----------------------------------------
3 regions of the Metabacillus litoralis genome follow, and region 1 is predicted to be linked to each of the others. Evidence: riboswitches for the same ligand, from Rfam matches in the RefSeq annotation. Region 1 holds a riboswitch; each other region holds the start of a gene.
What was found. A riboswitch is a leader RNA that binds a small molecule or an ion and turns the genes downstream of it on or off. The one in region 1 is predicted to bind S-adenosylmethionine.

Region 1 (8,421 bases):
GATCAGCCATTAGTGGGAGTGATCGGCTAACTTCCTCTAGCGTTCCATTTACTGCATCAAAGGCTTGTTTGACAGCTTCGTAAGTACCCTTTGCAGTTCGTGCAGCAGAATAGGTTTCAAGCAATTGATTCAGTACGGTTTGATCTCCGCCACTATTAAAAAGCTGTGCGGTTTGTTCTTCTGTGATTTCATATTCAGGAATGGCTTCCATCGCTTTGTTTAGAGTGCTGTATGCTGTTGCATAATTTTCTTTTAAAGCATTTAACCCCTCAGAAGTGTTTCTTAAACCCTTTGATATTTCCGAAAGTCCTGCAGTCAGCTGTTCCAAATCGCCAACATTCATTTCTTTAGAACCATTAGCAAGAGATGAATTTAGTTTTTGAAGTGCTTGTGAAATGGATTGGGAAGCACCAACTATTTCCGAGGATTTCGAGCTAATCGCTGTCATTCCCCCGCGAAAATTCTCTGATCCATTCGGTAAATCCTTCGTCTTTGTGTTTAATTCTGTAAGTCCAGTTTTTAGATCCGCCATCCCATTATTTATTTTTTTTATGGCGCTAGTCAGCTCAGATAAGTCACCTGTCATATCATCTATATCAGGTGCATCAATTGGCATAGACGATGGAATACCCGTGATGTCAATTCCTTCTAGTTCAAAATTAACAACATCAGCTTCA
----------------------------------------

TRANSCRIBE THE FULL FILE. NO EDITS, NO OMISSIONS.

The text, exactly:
3 regions of the Metabacillus litoralis genome follow, and region 1 is predicted to be linked to each of the others. Evidence: riboswitches for the same ligand, from Rfam matches in the RefSeq annotation. Region 1 holds a riboswitch; each other region holds the start of a gene.
What was found. A riboswitch is a leader RNA that binds a small molecule or an ion and turns the genes downstream of it on or off. The one in region 1 is predicted to bind S-adenosylmethionine.

Region 1 (8,421 bases):
GATCAGCCATTAGTGGGAGTGATCGGCTAACTTCCTCTAGCGTTCCATTTACTGCATCAAAGGCTTGTTTGACAGCTTCGTAAGTACCCTTTGCAGTTCGTGCAGCAGAATAGGTTTCAAGCAATTGATTCAGTACGGTTTGATCTCCGCCACTATTAAAAAGCTGTGCGGTTTGTTCTTCTGTGATTTCATATTCAGGAATGGCTTCCATCGCTTTGTTTAGAGTGCTGTATGCTGTTGCATAATTTTCTTTTAAAGCATTTAACCCCTCAGAAGTGTTTCTTAAACCCTTTGATATTTCCGAAAGTCCTGCAGTCAGCTGTTCCAAATCGCCAACATTCATTTCTTTAGAACCATTAGCAAGAGATGAATTTAGTTTTTGAAGTGCTTGTGAAATGGATTGGGAAGCACCAACTATTTCCGAGGATTTCGAGCTAATCGCTGTCATTCCCCCGCGAAAATTCTCTGATCCATTCGGTAAATCCTTCGTCTTTGTGTTTAATTCTGTAAGTCCAGTTTTTAGATCCGCCATCCCATTATTTATTTTTTTTATGGCGCTAGTCAGCTCAGATAAGTCACCTGTCATATCATCTATATCAGGTGCATCAATTGGCATAGACGATGGAATACCCGTGATGTCAATTCCTTCTAGTTCAAAATTAACAACATCAGCTTCA